H. C. Andersen was born in Odense on 2 April 1805, the son of the shoemaker Hans Andersen and the washer woman Anne Marie Andersdatter. As a child, his favorite employment was daydreaming, and as a 14-year-old he decided to seek his fortune at The Royal Theater in Copenhagen, to which he was loosely affiliated until 1822.
That same year, under pseudonym, he published his first book - Youthful Attempts - and submitted a tragedy from the book to the Royal Theater. The play was rejected, but the theater board agreed to help the young writer get an education, which he completed in 1829 as a cand. phil., after which he devoted himself to his writings.
At the beginning of his authorship (1828-1835), he tries out many genres and has a rich imagination, happiness and vigilance. The great breakthrough in 1835 is the novel Improvisator as well as his first fairy tales: Fairy Tales Told to Children. At the same time, he breaks through abroad with his novels and is celebrated in both England and Germany.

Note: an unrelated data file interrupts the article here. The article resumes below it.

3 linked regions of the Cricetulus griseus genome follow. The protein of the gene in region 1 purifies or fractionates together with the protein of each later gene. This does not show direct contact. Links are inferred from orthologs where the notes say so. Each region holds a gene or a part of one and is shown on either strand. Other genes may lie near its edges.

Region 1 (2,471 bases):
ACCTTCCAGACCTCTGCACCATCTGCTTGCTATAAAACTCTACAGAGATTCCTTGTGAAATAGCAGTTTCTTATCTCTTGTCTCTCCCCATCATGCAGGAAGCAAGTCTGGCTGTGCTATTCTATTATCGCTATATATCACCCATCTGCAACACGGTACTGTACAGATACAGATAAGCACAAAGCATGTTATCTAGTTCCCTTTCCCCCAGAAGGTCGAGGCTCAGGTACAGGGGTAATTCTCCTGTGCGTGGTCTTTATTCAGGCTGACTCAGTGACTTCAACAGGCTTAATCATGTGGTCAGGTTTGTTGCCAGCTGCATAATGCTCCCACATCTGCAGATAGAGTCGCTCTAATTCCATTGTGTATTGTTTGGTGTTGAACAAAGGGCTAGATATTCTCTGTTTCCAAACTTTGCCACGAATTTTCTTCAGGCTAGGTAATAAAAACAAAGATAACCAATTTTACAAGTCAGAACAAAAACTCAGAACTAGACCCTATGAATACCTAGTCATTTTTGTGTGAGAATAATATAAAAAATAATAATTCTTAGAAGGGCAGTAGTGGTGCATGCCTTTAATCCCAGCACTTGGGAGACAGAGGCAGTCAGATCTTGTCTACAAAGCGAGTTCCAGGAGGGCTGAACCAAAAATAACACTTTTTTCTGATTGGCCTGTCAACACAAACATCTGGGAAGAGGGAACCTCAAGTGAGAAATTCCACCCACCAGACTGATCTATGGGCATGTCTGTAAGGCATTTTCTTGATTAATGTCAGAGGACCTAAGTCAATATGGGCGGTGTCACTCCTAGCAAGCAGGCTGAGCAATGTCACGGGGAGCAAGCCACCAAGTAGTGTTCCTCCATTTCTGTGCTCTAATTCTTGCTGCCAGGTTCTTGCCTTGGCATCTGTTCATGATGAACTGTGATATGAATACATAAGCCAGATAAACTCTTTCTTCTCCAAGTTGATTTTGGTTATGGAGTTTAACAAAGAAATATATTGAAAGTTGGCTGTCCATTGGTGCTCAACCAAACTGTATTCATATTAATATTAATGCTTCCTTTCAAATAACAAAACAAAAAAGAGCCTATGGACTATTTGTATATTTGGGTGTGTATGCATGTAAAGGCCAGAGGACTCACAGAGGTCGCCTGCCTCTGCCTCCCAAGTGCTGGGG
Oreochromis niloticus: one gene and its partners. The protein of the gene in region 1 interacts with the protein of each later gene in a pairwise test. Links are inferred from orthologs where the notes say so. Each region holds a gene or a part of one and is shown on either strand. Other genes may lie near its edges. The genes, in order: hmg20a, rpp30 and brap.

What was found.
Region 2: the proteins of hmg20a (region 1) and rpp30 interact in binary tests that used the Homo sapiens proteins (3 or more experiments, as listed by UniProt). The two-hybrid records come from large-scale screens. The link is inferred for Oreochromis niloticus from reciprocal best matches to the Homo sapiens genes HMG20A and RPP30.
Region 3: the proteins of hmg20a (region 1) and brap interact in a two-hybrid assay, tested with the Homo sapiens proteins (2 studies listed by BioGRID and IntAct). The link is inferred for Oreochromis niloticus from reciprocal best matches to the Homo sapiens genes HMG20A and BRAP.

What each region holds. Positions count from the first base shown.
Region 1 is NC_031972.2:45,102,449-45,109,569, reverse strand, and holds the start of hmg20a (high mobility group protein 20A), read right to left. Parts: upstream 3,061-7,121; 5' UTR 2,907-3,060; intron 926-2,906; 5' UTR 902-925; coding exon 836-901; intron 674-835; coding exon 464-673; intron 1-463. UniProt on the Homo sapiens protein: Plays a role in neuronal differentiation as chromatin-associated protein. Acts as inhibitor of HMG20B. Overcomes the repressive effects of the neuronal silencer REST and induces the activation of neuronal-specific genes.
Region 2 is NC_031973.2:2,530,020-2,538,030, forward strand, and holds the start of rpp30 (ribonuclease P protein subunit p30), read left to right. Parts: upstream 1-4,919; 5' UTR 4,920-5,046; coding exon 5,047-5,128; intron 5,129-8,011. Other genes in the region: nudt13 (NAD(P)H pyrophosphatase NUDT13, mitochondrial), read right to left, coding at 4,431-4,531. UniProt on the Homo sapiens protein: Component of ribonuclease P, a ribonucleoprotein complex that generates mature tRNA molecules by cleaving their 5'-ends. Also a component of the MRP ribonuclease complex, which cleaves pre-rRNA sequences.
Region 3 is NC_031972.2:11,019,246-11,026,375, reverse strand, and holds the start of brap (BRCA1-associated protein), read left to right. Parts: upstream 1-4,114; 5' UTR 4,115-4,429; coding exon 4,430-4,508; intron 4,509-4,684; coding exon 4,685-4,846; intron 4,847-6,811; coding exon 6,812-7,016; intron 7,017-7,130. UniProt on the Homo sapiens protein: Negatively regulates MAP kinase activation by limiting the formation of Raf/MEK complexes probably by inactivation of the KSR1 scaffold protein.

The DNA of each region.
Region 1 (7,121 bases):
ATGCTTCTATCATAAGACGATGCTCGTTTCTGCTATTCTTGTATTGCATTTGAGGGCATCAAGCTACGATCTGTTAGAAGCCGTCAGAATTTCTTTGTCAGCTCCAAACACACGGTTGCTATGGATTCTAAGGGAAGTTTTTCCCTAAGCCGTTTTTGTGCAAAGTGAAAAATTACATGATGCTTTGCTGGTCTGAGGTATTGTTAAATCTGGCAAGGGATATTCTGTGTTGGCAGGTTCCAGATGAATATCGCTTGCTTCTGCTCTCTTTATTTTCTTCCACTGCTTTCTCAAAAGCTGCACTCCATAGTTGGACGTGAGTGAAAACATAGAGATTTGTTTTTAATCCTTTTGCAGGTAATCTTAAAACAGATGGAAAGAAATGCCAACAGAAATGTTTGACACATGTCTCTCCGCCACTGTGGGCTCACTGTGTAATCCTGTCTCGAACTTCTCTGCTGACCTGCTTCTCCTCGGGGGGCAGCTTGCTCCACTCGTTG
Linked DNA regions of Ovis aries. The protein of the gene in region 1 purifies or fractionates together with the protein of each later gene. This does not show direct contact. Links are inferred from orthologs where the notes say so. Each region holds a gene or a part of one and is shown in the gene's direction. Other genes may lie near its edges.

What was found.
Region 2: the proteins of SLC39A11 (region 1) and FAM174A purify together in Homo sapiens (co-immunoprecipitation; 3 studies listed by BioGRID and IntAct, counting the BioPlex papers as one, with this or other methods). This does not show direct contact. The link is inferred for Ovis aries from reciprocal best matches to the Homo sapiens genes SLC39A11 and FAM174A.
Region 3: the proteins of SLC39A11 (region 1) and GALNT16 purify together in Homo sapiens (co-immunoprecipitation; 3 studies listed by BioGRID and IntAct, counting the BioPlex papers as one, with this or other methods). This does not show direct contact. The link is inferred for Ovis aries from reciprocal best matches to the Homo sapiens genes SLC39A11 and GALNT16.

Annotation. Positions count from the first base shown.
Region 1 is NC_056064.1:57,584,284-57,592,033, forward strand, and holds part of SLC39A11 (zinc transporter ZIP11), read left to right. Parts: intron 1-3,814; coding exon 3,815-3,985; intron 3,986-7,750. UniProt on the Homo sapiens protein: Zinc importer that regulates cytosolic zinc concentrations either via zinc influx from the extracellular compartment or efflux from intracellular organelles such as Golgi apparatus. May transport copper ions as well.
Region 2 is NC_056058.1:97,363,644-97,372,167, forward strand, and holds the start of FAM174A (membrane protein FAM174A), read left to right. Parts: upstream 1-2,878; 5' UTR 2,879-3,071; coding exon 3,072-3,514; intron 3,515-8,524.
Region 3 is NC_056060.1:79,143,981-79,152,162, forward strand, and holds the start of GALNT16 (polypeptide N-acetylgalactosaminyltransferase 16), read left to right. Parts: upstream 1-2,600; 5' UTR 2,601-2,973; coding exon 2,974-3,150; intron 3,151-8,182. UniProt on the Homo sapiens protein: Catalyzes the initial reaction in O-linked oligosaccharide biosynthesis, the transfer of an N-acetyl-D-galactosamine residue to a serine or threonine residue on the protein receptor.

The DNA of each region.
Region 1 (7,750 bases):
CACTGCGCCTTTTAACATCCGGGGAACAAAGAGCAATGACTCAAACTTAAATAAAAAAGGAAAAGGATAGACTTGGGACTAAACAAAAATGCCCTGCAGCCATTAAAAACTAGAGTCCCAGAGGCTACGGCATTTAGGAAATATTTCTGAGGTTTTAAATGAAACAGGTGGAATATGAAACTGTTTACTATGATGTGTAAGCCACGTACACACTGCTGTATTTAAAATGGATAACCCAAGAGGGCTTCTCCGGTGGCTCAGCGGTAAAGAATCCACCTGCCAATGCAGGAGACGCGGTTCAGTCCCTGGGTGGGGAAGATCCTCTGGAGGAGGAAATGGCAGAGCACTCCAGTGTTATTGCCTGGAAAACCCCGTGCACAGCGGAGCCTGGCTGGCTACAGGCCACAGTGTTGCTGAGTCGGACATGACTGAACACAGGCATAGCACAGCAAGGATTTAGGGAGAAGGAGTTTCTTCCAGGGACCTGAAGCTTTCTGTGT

Already in his lifetime, his fairy tales and stories were translated into several languages, which secured him an increasing popular fame. His private life stood in stark contrast to his writings; He had no luck in love and lived in loneliness plagued by worries, though with a great circle of friends among his equals.
He died in 1875, and the funeral raised great international attention.
H. C. Andersen is with his lush imagination and for his time radical and modern view of art one of the most interesting personalities in Danish cultural history, and not only contributed with literary works but also with drawings, paper cuttings and picture books.